Commentary: The Changing Face Of Awka

Commentary: The Changing Face Of Awka

UNTIL the inception of the Obiano administration, not much, in terms of development, was seen in Awka. Previous administrations in the state seemed concerned with efforts to improve development in other sectors of the economy with little or no attention to structural deficit in the state capital.

Awka was so barren of growth that it almost became a byword for stagnation and underdevelopment. State capitals created alongside it took time to develop while it stalled. Landmark projects were virtually non-existent. It was so bad that travellers – even passersby – claimed they passed Awka unnoticed.

The story of Awka capital city was one told with a tinge of regret. Perhaps, a lot of people took for granted that the capital of Anambra State must rank among the best in the country. Unfortunately, that was never the case as the famed blacksmith town tottered in progressive decline.

Neither its prime location, midway between Enugu and Onitsha, nor its rich history as an administrative centre for the defunct colonial administration in the East could advance its fortune. But more than that, private developers appeared unimpressed with the idea of pitching development in the town.

However, nothing lasts forever. The problems are gradually easing off. The decisiveness of the Obiano government in handling the situation has ensured gradual, but steady development of what should be one of Nigeria’s foremost state capitals.

It can be said that no traveller can claim to pass Awka again without noticing it. A change has occurred that nestled Awka on a comfortable range among the best in Nigeria. But for the speed of transformation, many would have dismissed the governor’s promise of transforming the state as a political talk. Truth is that he is yet to renege on the promise he made to ndi Anambra when inaugurating members of the board of Awka Capital Territory Development Authority, ACTDA, early in his administration.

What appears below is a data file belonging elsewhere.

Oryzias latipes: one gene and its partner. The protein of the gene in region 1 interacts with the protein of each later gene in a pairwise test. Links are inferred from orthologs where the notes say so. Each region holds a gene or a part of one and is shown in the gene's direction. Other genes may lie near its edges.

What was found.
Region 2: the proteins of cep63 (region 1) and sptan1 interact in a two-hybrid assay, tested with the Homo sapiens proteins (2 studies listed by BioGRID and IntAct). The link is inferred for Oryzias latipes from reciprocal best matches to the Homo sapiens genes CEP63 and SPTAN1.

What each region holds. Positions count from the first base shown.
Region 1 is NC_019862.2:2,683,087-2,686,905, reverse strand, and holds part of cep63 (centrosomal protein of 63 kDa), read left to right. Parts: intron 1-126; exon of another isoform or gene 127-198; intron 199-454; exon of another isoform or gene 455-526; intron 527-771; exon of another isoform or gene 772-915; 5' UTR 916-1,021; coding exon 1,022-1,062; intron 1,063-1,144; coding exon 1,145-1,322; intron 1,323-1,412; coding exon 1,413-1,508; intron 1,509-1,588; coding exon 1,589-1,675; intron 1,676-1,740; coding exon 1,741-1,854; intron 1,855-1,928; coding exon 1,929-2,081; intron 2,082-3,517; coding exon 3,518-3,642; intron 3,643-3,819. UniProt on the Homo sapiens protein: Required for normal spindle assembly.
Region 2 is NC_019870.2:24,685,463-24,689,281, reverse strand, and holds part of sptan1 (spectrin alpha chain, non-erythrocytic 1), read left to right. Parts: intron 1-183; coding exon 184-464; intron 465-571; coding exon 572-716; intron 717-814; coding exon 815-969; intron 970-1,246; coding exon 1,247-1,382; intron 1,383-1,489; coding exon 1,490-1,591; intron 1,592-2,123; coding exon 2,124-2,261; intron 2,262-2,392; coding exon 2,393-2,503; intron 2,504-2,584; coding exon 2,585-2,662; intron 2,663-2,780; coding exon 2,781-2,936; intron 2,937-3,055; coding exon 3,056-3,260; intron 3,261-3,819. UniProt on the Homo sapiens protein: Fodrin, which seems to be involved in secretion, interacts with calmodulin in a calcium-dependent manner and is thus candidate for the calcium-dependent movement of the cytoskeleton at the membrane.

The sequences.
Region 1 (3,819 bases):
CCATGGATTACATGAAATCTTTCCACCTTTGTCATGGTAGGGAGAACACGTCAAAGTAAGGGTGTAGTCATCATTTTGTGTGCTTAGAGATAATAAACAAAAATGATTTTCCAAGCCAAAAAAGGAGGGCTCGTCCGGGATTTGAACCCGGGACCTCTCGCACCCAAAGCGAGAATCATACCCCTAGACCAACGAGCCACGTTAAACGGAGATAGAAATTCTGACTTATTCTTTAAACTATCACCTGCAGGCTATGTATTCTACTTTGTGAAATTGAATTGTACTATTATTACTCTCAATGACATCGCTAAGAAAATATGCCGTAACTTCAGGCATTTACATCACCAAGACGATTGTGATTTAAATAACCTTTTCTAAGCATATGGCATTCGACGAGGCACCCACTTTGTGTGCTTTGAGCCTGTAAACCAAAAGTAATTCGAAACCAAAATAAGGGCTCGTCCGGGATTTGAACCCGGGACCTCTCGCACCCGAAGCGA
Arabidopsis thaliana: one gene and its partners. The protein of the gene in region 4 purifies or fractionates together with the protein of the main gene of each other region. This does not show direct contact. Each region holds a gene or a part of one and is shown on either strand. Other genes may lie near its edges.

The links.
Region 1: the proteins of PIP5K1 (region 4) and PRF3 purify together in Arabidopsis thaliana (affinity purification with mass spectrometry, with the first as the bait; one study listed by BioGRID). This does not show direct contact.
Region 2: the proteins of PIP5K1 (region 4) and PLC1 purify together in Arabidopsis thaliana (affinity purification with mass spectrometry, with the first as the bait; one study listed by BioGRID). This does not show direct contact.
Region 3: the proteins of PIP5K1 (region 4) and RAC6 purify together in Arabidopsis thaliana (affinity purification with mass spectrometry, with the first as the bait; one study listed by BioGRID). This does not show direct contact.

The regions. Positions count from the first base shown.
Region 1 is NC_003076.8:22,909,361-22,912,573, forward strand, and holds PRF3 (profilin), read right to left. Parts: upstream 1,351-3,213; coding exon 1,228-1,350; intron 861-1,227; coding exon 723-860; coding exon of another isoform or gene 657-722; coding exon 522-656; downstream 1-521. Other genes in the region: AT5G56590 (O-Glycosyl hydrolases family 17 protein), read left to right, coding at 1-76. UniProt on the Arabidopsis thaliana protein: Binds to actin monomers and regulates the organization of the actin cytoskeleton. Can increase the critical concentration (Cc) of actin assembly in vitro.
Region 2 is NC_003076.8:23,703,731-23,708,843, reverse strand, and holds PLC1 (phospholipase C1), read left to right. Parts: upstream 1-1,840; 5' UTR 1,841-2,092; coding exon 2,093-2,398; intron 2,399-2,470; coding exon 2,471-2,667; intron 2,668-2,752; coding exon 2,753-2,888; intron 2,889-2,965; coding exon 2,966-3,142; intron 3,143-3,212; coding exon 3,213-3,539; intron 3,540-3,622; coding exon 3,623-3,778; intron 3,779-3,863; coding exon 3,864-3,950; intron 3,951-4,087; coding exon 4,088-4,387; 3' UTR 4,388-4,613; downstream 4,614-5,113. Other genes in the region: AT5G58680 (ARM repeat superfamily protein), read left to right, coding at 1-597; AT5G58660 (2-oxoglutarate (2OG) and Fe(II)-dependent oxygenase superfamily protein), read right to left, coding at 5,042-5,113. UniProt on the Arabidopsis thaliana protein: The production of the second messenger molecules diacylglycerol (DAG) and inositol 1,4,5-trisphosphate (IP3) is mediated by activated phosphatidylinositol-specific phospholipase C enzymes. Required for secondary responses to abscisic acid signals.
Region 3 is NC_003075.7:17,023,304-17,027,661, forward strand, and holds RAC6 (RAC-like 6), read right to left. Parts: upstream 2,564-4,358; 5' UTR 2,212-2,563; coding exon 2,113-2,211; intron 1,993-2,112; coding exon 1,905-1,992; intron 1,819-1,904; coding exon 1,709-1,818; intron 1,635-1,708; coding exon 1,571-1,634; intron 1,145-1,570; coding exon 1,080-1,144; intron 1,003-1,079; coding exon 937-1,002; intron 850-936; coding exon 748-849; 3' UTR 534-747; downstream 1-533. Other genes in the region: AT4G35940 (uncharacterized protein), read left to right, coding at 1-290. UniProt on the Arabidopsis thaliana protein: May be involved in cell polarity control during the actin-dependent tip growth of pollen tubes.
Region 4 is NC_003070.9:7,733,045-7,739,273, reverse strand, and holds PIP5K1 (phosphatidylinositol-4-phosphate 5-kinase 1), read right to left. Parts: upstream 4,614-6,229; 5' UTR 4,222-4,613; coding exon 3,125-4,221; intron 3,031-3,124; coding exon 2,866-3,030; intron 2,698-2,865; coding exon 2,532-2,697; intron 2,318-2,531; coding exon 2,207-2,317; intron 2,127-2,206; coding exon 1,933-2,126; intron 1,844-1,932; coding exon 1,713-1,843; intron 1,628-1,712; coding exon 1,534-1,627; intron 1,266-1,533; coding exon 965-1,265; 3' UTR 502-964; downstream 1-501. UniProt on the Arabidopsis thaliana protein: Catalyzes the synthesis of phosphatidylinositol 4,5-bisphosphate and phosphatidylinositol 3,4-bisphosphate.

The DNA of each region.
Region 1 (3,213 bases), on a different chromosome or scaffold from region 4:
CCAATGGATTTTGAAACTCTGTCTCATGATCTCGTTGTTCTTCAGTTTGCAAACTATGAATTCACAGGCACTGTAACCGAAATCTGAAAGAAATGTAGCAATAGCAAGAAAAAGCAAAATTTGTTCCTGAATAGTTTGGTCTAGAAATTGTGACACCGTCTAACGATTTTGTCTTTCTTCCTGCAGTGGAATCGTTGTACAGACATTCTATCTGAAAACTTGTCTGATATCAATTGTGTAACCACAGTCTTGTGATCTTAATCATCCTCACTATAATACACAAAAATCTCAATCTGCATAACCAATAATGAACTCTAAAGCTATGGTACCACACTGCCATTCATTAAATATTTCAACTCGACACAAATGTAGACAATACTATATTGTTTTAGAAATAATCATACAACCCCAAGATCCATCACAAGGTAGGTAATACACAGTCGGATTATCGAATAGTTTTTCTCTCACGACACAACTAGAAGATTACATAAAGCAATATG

So far, three state-of-the art bridges have been built in Awka to alleviate severe traffic situation in the town and for aesthetics. The bridges were designed with floodlights that illuminate dark ends of Arroma junction and beyond. Elsewhere in the capital city, a 1000-seater International Conference Centre is nearing completion, as is the Awka International Stadium complex. Even with a surfeit of sports men and women the state has no stadium.

A lot of interconnecting roads within the capital city like Esther Obiako, Ifite, Stamford, Ekwueme were reconstructed with beautiful kerb sides to give access to otherwise inaccessible areas and to take traffic off problem points. The State House was also refurbished to reflect the authority it wields in the political administration of the state. New estates are also emerging either at the instance of the government or in partnership with private developers.

The icing on the cake was lightning up the entire capital city through installation of street lights. This has returned night life which died with years of violent crime. Economic activities have since moved some notches higher with new areas like Club Road, Arroma and Government House, two areas known for fruit markets, have also witnessed a burst of nocturnal activities. Greengrocers now defy time to stay up the night to ply their trade.

By March of next year when the government would have completed its two terms of eight years, Awka, the blacksmith town, hopes to develop to a certain level where no one, be they in favour or against, will dismiss Awka as less of a state capital.

Even if everybody will not admit the effort of this government in changing the face of Awka, it will be churlish of any to attack that effort. The Obiano government has demonstrated both in speech and in action that it is determined to leave the state better than it met it. It only needs support to finish strong.